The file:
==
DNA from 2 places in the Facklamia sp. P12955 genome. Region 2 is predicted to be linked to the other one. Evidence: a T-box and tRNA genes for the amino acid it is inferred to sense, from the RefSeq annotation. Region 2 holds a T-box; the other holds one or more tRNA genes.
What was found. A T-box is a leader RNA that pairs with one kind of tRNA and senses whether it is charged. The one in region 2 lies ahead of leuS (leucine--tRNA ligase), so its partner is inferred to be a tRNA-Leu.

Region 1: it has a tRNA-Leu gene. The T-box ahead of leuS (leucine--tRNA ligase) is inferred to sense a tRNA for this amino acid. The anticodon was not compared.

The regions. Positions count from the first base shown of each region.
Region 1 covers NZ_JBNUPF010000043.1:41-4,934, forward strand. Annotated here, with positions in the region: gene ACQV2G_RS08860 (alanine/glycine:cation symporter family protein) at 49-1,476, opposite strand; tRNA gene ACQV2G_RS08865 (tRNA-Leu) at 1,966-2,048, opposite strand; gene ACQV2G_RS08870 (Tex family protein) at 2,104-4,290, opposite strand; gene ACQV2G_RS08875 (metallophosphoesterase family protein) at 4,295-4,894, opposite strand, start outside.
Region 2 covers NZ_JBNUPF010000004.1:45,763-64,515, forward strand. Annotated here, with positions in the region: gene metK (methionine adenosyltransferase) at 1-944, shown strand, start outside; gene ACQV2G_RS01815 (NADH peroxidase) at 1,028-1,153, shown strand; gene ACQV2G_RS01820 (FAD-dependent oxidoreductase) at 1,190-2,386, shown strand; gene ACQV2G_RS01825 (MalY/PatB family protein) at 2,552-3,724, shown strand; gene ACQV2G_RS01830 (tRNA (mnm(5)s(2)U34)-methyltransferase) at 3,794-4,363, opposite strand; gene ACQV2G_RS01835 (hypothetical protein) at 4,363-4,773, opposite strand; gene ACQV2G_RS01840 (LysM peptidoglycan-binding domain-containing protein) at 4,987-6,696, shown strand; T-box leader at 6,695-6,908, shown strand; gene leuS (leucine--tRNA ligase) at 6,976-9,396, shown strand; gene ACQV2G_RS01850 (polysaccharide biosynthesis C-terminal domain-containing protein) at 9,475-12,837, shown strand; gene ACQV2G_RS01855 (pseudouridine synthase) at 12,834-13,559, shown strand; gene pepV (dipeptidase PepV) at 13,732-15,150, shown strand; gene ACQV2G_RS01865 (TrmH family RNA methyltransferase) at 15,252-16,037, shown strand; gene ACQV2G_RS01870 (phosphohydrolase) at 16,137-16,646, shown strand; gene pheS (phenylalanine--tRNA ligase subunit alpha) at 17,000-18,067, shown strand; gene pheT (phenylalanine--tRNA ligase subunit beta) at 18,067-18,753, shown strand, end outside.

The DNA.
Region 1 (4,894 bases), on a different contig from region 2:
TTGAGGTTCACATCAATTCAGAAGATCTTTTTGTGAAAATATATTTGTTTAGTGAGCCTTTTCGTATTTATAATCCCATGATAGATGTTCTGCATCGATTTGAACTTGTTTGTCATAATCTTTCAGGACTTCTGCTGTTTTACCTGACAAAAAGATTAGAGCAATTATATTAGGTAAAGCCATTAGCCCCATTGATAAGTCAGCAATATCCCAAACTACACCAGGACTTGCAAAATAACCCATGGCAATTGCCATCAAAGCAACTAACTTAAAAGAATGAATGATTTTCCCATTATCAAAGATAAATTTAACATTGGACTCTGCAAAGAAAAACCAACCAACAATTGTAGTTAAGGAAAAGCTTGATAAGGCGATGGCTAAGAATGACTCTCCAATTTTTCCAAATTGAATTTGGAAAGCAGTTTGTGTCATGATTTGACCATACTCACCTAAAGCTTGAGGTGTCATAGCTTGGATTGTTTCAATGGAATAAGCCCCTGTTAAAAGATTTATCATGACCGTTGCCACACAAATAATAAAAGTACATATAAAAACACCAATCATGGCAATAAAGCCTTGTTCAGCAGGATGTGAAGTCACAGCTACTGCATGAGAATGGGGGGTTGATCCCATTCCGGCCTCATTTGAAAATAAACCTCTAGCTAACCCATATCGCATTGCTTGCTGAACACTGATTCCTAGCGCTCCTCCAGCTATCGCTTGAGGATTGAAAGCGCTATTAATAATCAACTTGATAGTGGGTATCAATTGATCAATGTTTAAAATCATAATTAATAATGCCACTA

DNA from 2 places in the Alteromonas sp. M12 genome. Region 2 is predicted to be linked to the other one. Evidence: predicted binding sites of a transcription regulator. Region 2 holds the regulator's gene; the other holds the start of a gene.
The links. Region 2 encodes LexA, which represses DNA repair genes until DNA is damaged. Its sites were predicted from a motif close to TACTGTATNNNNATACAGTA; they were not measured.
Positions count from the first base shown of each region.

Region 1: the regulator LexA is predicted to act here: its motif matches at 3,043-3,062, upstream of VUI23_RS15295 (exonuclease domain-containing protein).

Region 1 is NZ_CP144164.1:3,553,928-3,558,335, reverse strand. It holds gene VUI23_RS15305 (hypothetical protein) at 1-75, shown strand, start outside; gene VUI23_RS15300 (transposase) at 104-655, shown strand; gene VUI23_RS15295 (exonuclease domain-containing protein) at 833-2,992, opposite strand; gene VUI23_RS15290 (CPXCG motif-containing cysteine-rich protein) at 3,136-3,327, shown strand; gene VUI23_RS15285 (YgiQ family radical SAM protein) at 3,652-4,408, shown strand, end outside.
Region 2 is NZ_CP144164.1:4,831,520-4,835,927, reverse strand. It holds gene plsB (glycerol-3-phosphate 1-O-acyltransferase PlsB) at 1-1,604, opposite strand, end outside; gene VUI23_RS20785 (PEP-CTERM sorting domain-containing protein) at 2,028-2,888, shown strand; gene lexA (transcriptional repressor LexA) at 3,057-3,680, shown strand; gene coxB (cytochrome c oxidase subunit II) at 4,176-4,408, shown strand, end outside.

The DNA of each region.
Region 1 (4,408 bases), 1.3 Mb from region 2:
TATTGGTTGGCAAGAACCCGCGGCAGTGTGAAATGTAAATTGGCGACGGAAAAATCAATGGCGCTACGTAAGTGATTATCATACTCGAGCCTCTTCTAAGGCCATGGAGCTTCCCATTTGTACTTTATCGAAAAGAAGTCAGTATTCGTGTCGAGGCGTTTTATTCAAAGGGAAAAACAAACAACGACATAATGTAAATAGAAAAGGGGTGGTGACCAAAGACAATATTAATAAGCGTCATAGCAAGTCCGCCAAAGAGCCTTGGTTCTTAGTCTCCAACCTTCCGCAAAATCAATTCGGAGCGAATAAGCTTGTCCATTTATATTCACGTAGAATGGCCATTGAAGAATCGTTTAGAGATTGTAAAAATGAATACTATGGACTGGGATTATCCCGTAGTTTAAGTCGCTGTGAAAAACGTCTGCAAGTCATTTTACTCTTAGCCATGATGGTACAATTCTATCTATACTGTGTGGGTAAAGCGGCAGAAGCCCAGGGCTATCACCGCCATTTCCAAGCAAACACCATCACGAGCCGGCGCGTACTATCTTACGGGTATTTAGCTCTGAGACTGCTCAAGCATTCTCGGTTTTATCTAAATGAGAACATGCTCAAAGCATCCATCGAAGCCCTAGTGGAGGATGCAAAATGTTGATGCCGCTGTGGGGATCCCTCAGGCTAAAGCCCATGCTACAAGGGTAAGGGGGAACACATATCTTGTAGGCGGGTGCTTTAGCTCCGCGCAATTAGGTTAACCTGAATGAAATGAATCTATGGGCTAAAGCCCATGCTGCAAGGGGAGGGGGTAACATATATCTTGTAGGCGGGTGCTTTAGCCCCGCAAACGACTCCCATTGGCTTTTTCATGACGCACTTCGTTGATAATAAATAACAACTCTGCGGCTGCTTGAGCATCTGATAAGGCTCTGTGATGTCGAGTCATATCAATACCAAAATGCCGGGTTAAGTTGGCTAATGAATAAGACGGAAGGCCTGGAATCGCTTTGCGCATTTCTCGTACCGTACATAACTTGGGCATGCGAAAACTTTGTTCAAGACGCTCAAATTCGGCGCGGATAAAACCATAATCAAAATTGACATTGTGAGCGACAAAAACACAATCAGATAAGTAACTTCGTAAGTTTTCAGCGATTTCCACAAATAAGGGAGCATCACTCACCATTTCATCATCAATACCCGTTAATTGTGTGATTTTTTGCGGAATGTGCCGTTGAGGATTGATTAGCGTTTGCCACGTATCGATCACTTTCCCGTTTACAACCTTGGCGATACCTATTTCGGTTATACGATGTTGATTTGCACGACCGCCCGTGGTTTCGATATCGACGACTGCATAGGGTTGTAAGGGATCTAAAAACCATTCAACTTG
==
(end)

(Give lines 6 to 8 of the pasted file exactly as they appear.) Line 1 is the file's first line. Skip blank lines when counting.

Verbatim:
Region 2 covers NZ_JBNUPF010000004.1:45,763-64,515, forward strand. Annotated here, with positions in the region: gene metK (methionine adenosyltransferase) at 1-944, shown strand, start outside; gene ACQV2G_RS01815 (NADH peroxidase) at 1,028-1,153, shown strand; gene ACQV2G_RS01820 (FAD-dependent oxidoreductase) at 1,190-2,386, shown strand; gene ACQV2G_RS01825 (MalY/PatB family protein) at 2,552-3,724, shown strand; gene ACQV2G_RS01830 (tRNA (mnm(5)s(2)U34)-methyltransferase) at 3,794-4,363, opposite strand; gene ACQV2G_RS01835 (hypothetical protein) at 4,363-4,773, opposite strand; gene ACQV2G_RS01840 (LysM peptidoglycan-binding domain-containing protein) at 4,987-6,696, shown strand; T-box leader at 6,695-6,908, shown strand; gene leuS (leucine--tRNA ligase) at 6,976-9,396, shown strand; gene ACQV2G_RS01850 (polysaccharide biosynthesis C-terminal domain-containing protein) at 9,475-12,837, shown strand; gene ACQV2G_RS01855 (pseudouridine synthase) at 12,834-13,559, shown strand; gene pepV (dipeptidase PepV) at 13,732-15,150, shown strand; gene ACQV2G_RS01865 (TrmH family RNA methyltransferase) at 15,252-16,037, shown strand; gene ACQV2G_RS01870 (phosphohydrolase) at 16,137-16,646, shown strand; gene pheS (phenylalanine--tRNA ligase subunit alpha) at 17,000-18,067, shown strand; gene pheT (phenylalanine--tRNA ligase subunit beta) at 18,067-18,753, shown strand, end outside.

The DNA.
Region 1 (4,894 bases), on a different contig from region 2: